Mark's Black Isn't Black Enough

edited March 2014 in Color Mixing
I'm working on a black ceramic vase. The blackest I can get starting with 2 parts burnt umber and 3 parts blue isn't black enough for much of the vase. My mix works fine in the lighter areas (next step). Should I use the blackest I can get and then do a half step for the next step. In the grand scheme of things, no one will know unless they see the vase and painting side-by-side. Seems I remember Mark mentioning this is the video, guess I'll have to watch it again.
mavis_swt

Comments

  • @junebug,
    What Mark said is true. But if you want to try an experiment mix a patch with Mark's mix and then, try mixing a small patch of color using ivory or mars black. Just a thought. :)
  • edited March 2014
    All

    Thanks for the help. I painted the vase today and ended up doing the half step, i.e., cheating a little bit. I think I just picked the wrong thing to paint. It's a ceramic vase and the glaze is solid black at the top, but the light shining on it makes it grayish in places. At the bottom it's like a wash of blackish green on gray. Also, the glazes are hard (for me) to paint because the potter has used her creativity and on the canvas it looks odd. I found it very difficult to make the flowers look 3D - hard edges with semi-impasto seemed to work best. The painting looks very flat. But, once again I learned a lot. (That is not my shadow box, it's the bookshelf of the matching vase.)
    vase.jpg 104.5K
    dencalLorieSummer
  • Junebug

    Looks good. The flowers do stand in relief to the vase. Photo a bit fuzzy (tripod) but nice lighting.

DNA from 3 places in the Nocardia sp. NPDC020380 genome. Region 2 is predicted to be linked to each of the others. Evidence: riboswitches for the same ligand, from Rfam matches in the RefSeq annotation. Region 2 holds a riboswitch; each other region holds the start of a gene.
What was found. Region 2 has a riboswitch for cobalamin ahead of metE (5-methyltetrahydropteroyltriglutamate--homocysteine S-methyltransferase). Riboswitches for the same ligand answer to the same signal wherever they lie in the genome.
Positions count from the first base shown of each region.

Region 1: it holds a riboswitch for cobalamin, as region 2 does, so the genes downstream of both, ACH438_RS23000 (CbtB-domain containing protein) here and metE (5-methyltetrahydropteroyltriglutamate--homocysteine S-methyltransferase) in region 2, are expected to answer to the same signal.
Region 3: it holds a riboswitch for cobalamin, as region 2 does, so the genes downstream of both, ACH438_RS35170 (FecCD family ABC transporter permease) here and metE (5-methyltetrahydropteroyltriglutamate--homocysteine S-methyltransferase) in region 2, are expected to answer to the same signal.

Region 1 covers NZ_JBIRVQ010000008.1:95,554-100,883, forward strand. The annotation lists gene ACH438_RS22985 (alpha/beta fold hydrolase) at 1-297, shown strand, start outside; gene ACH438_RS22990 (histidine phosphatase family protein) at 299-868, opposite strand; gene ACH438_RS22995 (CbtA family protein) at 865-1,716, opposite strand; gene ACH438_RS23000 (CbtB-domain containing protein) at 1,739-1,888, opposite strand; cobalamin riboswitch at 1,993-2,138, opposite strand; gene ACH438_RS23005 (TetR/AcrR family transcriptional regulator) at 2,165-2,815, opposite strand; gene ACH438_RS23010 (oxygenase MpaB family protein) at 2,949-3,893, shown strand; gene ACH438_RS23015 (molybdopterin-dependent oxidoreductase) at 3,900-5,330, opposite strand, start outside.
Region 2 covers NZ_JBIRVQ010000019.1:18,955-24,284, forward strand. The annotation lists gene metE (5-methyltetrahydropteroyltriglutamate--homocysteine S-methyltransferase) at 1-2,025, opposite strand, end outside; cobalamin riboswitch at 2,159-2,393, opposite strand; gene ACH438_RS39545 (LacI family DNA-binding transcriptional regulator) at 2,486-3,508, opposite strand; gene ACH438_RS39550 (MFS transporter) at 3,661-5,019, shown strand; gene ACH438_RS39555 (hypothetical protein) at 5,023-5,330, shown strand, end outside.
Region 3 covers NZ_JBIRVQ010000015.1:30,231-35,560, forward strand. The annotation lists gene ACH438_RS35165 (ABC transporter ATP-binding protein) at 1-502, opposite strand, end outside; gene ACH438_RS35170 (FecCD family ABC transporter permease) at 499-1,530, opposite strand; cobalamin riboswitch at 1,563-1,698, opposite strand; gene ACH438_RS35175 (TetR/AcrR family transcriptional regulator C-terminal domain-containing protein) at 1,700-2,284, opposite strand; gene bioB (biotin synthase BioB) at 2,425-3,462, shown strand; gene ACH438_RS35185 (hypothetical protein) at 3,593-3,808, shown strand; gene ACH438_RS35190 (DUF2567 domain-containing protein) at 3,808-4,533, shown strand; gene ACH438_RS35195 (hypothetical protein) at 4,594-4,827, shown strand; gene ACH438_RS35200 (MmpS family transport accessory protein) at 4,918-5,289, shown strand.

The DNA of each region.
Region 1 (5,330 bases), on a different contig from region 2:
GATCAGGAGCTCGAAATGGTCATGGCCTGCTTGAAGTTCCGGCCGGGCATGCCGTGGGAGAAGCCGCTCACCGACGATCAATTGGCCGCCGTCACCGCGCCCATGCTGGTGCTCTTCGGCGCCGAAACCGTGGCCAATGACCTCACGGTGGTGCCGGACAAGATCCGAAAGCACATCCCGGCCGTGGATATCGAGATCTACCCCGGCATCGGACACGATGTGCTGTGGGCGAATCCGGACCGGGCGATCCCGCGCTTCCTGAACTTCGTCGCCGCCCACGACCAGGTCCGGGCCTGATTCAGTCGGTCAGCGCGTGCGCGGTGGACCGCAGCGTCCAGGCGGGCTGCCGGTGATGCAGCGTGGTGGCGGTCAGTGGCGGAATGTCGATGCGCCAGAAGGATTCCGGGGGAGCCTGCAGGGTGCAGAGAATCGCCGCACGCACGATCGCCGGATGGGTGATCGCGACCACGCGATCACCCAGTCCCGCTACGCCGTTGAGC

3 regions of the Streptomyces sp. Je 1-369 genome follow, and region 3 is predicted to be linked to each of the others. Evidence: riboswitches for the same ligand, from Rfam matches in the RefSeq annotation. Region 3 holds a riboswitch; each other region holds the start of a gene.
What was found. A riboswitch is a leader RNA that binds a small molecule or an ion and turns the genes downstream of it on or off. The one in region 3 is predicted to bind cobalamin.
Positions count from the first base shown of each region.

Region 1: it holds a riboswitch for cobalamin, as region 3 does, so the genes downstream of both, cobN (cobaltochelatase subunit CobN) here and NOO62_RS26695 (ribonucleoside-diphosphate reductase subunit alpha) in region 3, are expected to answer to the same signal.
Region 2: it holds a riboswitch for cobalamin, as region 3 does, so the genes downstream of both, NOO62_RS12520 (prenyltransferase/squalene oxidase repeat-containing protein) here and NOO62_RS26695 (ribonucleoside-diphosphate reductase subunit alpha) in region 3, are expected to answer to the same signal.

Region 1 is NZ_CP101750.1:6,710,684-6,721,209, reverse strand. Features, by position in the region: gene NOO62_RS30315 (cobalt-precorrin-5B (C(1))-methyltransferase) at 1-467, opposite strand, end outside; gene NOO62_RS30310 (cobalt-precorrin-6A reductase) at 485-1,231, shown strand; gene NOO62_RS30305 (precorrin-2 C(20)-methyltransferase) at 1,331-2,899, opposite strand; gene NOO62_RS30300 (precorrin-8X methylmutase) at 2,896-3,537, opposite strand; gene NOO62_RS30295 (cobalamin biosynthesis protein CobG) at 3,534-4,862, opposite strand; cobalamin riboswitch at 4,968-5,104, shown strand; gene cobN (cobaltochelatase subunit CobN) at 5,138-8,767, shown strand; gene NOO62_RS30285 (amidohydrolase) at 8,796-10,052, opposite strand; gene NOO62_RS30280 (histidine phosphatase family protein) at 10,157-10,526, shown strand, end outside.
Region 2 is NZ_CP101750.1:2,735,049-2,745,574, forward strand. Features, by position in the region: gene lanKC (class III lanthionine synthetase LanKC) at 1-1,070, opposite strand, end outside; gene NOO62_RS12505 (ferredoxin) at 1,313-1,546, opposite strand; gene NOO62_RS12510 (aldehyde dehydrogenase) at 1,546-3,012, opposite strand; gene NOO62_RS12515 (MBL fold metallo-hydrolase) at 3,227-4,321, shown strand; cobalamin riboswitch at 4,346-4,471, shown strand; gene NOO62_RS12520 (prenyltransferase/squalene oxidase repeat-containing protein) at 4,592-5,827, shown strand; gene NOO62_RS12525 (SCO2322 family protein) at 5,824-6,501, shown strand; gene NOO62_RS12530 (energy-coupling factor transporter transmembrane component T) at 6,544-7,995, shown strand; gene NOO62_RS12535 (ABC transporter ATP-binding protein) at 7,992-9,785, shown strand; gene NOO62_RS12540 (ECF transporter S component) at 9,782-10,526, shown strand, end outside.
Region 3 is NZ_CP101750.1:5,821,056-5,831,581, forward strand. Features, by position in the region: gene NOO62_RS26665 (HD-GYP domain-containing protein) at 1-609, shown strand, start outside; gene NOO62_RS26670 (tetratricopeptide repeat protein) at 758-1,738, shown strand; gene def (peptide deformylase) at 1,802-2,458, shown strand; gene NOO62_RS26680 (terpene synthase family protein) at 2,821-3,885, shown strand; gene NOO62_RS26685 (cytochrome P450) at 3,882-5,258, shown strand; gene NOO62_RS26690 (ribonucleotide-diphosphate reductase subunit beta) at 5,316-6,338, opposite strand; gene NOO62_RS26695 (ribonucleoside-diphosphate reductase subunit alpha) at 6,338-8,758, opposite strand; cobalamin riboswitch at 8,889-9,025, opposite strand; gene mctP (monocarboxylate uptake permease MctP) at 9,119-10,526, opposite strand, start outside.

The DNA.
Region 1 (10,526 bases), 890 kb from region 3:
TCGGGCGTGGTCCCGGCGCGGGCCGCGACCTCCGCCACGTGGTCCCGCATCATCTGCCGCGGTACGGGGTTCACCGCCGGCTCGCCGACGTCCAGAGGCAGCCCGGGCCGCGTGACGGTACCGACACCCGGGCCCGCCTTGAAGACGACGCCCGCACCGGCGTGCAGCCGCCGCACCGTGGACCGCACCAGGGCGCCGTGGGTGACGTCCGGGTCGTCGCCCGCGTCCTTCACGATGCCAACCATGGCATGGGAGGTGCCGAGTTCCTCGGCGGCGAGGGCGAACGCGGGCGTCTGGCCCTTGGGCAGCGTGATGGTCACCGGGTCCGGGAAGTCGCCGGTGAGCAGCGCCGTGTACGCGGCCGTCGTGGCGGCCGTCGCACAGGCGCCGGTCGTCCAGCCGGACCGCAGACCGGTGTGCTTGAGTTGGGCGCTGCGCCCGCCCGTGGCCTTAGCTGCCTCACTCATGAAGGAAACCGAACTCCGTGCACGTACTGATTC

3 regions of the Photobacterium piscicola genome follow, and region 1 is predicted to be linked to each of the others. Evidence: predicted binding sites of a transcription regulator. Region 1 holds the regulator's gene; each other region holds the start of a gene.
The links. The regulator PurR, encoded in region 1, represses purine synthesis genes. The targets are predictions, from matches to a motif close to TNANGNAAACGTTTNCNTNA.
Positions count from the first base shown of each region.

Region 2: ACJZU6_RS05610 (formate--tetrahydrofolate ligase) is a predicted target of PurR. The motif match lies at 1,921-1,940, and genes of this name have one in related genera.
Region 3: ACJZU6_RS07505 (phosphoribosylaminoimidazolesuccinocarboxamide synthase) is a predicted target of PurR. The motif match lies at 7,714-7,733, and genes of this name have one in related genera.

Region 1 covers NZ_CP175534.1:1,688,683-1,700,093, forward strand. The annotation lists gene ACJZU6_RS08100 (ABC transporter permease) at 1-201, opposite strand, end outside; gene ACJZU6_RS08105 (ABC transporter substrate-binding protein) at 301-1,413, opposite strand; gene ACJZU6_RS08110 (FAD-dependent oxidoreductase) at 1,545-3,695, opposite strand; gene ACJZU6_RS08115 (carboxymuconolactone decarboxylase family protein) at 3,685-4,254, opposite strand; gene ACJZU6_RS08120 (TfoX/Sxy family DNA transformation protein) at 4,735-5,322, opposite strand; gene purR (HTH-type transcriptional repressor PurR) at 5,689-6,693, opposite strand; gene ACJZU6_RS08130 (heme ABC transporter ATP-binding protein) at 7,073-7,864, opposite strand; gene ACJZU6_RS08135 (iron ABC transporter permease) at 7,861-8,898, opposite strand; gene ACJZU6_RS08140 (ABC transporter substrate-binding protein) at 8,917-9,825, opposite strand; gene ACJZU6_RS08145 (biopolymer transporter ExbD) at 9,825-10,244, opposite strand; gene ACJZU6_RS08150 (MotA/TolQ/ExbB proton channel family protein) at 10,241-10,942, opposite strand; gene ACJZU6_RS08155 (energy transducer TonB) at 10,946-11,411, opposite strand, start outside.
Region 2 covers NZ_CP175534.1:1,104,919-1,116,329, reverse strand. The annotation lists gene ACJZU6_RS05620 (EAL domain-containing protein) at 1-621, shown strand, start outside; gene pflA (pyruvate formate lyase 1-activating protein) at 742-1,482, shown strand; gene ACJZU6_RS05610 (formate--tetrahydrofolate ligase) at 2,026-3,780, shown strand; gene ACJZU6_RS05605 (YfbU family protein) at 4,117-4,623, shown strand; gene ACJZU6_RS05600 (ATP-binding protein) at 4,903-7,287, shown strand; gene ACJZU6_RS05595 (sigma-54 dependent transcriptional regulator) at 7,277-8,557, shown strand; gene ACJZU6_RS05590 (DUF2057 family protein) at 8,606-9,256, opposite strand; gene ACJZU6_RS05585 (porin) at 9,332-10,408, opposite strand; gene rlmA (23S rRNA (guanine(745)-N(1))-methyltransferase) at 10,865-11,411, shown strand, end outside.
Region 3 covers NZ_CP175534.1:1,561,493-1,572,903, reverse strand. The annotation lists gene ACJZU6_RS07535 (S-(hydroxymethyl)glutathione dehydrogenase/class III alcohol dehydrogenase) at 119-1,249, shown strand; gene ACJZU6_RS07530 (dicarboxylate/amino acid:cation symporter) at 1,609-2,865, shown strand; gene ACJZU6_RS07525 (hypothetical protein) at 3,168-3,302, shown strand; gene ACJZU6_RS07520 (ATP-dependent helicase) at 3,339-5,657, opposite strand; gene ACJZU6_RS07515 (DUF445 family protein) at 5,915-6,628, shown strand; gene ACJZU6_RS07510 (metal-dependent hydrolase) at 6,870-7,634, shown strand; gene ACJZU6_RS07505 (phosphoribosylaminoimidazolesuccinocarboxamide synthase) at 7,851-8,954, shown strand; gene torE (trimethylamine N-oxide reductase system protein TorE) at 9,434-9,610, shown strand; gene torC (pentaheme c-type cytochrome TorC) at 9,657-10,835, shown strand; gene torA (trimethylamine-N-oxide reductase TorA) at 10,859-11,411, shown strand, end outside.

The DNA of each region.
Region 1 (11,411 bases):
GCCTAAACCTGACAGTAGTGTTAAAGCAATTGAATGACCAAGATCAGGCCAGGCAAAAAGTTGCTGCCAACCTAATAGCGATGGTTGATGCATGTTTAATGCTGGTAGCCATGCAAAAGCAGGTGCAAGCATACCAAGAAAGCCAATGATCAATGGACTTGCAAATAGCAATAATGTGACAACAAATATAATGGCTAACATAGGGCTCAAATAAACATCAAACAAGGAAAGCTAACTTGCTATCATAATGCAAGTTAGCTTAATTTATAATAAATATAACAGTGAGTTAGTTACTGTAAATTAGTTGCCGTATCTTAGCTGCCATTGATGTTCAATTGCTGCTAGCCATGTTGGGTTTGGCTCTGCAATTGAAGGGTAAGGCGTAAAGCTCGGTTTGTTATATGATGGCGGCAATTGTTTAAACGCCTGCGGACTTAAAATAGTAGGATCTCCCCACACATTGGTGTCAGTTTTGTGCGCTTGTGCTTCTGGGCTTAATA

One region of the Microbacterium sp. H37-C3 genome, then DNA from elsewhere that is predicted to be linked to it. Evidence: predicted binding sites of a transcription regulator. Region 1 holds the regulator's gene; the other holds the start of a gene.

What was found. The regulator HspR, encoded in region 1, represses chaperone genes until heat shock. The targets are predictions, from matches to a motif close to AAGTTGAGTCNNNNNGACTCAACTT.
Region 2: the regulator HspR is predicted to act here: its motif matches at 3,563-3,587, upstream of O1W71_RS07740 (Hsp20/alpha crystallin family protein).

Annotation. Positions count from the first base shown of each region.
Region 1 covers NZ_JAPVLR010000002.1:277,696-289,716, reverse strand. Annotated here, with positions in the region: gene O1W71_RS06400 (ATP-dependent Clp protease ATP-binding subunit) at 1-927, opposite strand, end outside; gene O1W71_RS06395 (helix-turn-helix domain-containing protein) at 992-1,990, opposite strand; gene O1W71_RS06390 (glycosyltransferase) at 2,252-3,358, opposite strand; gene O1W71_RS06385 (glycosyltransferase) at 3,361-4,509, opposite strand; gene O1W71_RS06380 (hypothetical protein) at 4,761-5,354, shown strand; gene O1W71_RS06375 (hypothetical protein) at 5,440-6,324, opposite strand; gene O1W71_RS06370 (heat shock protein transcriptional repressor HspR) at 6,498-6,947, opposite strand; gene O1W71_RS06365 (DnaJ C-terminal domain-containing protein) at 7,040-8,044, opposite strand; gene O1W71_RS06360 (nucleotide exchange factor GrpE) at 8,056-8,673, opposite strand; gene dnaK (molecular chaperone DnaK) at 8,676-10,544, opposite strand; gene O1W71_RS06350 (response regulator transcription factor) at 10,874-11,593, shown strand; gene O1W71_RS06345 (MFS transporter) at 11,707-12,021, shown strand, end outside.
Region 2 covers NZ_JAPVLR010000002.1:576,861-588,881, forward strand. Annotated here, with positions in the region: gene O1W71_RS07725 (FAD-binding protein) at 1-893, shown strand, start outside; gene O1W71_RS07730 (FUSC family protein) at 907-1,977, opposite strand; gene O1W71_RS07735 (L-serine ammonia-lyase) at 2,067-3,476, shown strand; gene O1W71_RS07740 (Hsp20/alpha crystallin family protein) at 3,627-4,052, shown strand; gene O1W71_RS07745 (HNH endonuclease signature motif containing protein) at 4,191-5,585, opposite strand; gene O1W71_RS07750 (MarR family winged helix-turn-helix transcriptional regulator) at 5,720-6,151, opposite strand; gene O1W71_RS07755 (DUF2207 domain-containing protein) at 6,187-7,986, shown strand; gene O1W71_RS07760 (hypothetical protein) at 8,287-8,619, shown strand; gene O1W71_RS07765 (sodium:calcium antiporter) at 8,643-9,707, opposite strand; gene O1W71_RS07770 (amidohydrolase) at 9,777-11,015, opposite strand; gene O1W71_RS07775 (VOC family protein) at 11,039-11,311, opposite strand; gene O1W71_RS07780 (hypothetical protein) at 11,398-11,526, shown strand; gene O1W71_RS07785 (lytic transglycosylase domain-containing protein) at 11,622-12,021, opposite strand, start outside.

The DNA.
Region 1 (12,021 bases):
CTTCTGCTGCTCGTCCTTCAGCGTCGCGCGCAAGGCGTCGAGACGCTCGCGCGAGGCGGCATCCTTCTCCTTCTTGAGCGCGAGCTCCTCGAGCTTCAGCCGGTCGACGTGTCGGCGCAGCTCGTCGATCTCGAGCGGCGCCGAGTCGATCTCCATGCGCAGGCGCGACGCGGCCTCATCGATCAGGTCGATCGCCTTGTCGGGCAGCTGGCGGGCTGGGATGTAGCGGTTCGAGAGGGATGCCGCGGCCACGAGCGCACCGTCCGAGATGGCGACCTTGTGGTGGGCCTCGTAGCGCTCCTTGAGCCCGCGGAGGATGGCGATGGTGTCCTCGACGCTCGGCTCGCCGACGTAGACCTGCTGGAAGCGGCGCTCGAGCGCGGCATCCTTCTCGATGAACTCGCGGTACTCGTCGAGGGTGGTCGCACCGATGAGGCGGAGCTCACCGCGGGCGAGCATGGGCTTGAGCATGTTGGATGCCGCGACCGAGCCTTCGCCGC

Denis
  • Denis, that's the vase. I wish I could paint that well. :((
    mariebmavis_swt
  • Several things to consider. Value often depends on what is around it. If you lighten values around your dark, your dark will appear darker. A well-known portrait painter with whom I have studied, goes against the admonition to work from dark to light, especially when painting portraits of businessmen in white shirts. He blocks in the white shirt very early on in the process because, he says, if he waits until near the end, it makes the face/flesh look too dark.

    I wish I could remember the two artists who had this reported conversation, but in general, it went something like this . . . one of them, noticing black on the palette of his companion, said, I couldn't paint with black on my palette, and the other replied, I couldn't paint without it.
    carolsunanday
  • When it gets difficult try turning the canvas upside down and concentrate on shapes, forms & color and drawing. :)>-
  • Junebug, I agree with Broker 12 when he stated what I learned from my master teachers long ago '...if you lighten values around your dark, your dark will appear darker.' And I use the principle of including a white or near white to define the black.
  • edited October 2014
    Junebug: Mark's recommendation of using only 5 colors notwithstanding, ivory black is a nice black with an undertone of blue. So you can think of it as a very dark ultramarine, and then add burnt umber for some interesting tones. Because of the blue, ivory black in combination with yellow ochre can make an interesting dark muted green for some parts of your vase.
    mavis_swtMartin_J_Crane
  • Having the same issues! This thread is useful/helpful. :D
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